Feb. 11, 2011

A Note From Ira on Our "Original Recipe" Show 

This episode of our show kicked off a wave of international press coverage that, inevitably, included inaccuracies.

To be clear: We are not claiming that we have found the recipe used today for Coca-Cola. We believe we found a recipe that is either the original recipe made by the inventor of Coke, John Pemberton, or a version of Coca-Cola that he made either before or after the product hit the market in 1886. We believe that because it was found in the notebook of his friend, on a page entitled "Coco-Cola recipe improved," and because it was found in Pemberton's own notebook, in Coca-Cola's archives.

Much of the press about our story takes at face value Coca-Cola's statements that we have not found the recipe for Coke, present or past. But when asked if the company has actually checked to see if this formula matches the original formula - which archivist Phil Mooney assured me they still have - company spokespeople always politely sidestep the question. So it seems entirely possible that no one at Coke has checked. If they'd checked to see if the formulas match, why not say so?

Phil Mooney even admitted something interesting about the recipe in our interview: "Could it be a precursor? Yeah, absolutely." He then went on to express, as his opinion, not as fact: "Is this the one that went to market? I don't think so."

Since the original formula is no longer made by Coke, and since all the ingredients seem to be on the public record, why not release the old formula? This year, Coke's 125th anniversary, would be a great time for it!

So we stand by our story. We believe the recipe is either the version Pemberton brought to market in 1886, a precursor, or an improved version made after it was already on the market. As for our bigger point, that the ingredients to Coke's supposedly super-secret formula can be figured out without much trouble by anyone who wants to, that seems incontrovertibly true. Versions of the recipe have been published starting in the 1960's. Not to mention that a device called a gas chromatograph can tell a trained scientist the ingredients in coke or any other beverage, not with perfect accuracy, but close enough that you're in the ballpark.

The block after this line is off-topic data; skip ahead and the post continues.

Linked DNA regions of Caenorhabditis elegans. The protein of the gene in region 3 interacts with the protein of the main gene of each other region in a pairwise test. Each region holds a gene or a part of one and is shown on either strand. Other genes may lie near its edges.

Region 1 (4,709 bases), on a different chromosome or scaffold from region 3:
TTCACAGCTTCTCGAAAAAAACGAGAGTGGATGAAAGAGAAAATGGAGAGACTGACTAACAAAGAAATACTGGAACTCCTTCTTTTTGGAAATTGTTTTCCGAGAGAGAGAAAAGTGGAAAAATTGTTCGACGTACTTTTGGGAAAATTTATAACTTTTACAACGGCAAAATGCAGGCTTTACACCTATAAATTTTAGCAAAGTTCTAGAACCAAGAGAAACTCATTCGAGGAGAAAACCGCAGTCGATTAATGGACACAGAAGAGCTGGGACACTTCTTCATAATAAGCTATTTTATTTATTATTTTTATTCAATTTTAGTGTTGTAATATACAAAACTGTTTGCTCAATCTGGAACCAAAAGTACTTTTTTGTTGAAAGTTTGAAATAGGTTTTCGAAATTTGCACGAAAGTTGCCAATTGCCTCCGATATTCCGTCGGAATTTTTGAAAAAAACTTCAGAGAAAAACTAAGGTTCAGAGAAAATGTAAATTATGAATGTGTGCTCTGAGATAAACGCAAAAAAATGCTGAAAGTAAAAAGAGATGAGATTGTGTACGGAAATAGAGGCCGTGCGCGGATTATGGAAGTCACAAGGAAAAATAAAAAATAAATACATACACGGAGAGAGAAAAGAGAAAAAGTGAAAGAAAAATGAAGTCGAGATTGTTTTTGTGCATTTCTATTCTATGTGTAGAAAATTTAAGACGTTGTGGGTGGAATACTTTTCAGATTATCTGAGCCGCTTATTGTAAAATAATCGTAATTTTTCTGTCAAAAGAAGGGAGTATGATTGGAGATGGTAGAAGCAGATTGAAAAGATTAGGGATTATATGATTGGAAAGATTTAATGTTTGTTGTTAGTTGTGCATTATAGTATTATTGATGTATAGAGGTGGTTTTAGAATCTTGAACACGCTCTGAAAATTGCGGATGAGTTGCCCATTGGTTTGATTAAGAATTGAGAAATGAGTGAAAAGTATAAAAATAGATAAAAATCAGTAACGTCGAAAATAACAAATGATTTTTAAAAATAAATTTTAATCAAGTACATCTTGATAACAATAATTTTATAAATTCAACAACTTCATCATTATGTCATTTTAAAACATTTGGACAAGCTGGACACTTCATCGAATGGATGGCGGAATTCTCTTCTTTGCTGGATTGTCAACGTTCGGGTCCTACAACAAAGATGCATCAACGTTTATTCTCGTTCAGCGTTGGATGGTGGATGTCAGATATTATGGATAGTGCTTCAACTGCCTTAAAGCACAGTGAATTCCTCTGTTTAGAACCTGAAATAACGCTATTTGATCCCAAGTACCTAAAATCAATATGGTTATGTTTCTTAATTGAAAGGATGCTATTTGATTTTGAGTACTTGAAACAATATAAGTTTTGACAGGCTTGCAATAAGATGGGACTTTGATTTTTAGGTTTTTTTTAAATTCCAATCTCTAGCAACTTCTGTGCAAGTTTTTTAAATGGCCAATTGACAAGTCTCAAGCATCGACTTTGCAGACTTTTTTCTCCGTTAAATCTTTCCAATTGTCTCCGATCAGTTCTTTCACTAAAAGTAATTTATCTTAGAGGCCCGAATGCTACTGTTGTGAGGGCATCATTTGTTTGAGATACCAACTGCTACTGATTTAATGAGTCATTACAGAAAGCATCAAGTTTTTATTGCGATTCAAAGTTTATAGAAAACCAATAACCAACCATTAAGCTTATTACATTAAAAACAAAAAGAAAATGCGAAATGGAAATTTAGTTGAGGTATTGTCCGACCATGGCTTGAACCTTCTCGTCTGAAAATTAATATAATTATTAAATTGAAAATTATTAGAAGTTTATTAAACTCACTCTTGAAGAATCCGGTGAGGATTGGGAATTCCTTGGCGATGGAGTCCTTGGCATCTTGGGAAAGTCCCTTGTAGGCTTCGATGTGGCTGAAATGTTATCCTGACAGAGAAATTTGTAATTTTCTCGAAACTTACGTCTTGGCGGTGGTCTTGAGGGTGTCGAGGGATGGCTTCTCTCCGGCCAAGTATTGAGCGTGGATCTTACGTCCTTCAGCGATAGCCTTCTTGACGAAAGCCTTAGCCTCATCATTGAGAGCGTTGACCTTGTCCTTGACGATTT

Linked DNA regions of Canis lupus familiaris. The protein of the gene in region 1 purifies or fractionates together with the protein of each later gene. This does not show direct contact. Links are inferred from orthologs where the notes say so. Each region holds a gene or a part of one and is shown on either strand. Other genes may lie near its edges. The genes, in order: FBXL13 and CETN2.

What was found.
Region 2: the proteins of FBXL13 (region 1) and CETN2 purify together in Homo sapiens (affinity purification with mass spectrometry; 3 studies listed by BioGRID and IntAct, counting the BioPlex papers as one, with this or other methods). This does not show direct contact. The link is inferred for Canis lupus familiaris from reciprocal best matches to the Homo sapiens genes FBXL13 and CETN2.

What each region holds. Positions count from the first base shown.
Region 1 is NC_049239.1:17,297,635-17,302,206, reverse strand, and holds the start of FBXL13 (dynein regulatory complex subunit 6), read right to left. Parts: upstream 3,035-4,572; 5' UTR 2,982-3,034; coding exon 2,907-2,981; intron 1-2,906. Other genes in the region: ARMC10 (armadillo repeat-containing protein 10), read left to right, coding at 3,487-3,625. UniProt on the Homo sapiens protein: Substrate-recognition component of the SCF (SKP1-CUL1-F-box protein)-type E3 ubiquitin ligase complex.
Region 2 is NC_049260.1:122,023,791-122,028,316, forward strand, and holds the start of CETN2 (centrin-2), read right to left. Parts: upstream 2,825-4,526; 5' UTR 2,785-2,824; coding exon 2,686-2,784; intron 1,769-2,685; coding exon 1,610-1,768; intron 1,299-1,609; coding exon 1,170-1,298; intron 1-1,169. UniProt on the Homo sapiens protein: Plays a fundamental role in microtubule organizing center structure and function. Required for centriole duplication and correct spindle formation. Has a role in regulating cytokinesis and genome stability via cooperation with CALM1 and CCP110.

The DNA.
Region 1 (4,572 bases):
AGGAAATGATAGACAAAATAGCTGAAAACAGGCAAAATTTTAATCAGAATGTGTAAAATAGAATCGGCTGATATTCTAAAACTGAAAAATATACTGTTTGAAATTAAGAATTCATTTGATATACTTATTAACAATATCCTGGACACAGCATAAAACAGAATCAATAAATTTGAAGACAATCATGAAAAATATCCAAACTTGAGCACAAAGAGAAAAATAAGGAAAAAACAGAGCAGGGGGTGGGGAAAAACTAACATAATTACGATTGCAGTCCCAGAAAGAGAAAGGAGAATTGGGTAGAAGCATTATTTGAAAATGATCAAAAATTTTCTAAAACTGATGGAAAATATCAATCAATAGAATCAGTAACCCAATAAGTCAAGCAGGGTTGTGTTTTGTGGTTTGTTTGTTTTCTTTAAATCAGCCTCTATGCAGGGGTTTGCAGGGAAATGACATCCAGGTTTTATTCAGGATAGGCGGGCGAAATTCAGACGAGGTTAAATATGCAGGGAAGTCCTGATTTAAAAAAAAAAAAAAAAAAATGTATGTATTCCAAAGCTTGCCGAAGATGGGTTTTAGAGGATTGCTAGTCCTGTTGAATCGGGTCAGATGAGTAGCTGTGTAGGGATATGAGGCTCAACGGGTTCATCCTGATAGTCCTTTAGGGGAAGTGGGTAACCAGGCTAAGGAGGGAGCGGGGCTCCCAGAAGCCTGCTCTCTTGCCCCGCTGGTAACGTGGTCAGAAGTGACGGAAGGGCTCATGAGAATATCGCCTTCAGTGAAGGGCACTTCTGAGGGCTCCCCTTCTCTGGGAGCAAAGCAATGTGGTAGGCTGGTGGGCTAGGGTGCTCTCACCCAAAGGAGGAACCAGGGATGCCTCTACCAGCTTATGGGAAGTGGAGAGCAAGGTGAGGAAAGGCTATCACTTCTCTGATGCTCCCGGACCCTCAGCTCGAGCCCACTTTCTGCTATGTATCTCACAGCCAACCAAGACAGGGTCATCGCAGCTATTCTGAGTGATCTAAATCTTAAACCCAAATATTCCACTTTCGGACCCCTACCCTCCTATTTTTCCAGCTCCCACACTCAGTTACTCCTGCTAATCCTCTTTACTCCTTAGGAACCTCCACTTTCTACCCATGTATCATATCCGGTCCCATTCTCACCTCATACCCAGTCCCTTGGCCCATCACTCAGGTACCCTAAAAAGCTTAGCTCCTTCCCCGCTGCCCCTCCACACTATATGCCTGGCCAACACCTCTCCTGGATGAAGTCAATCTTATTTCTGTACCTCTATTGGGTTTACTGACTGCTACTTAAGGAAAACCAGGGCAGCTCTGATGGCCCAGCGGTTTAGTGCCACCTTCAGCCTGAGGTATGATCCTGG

This week's story about Coca-Cola is actually a knockoff of a story by historian Cliff Doerksen about Mince Pie, in which he tells the truly surprising story of how:

To its 19th- and early-20th-century admirers, mince pie was "unquestionably the monarch of pies," "the great American viand," "an American institution" and "as American as the Red Indians." It was the food expatriates longed for while sojourning abroad. Acquiring an appreciation for it was proof that an immigrant was becoming assimilated. It was the indispensable comfort dish dispatched to American expeditionary forces in World War I to reinforce their morale with the taste of home.

Then he arrives at the magnificent thesis of his article:

Most remarkably, mince pie achieved and maintained its hegemony despite the fact that everyone—including those who loved it—agreed that it reliably caused indigestion, provoked nightmares, and commonly afflicted the overindulgent with disordered thinking, hallucinations, and sometimes death.

And then the fun begins. Fantastic anecdotes. Stuff you've never heard or imagined. It's encyclopedic knowledge, served up with bemusement and a pleasing and dark sense of amazement about the world.

In the article Cliff makes two mince pies according to old recipes and is stunned at how much beef fat and sugary crap went into them. In those pre-refrigeration days, that's what kept the meat in the pie from spoiling. He builds the narrative suspense—what will these monstrosities taste like?—before arriving at the story's climactic surprise: they're delicious! The story won the 2010 prize that's like the Oscars for food writers: the James Beard Award. It's a completely entertaining, enlightening story, and I tried to talk Cliff into doing the same thing with this Coca-Cola recipe for our show back in December. Yes, okay, basically I wanted him to rip off his own great story for our benefit. Then on December 17th, he died unexpectedly at the age of 47. Doing this story, flying around the country with producer Ben Calhoun, it was hard to stop thinking about what a funny, fascinating job Cliff – a real historian as well as a sharp, witty prose stylist – would've made of it. He's greatly missed.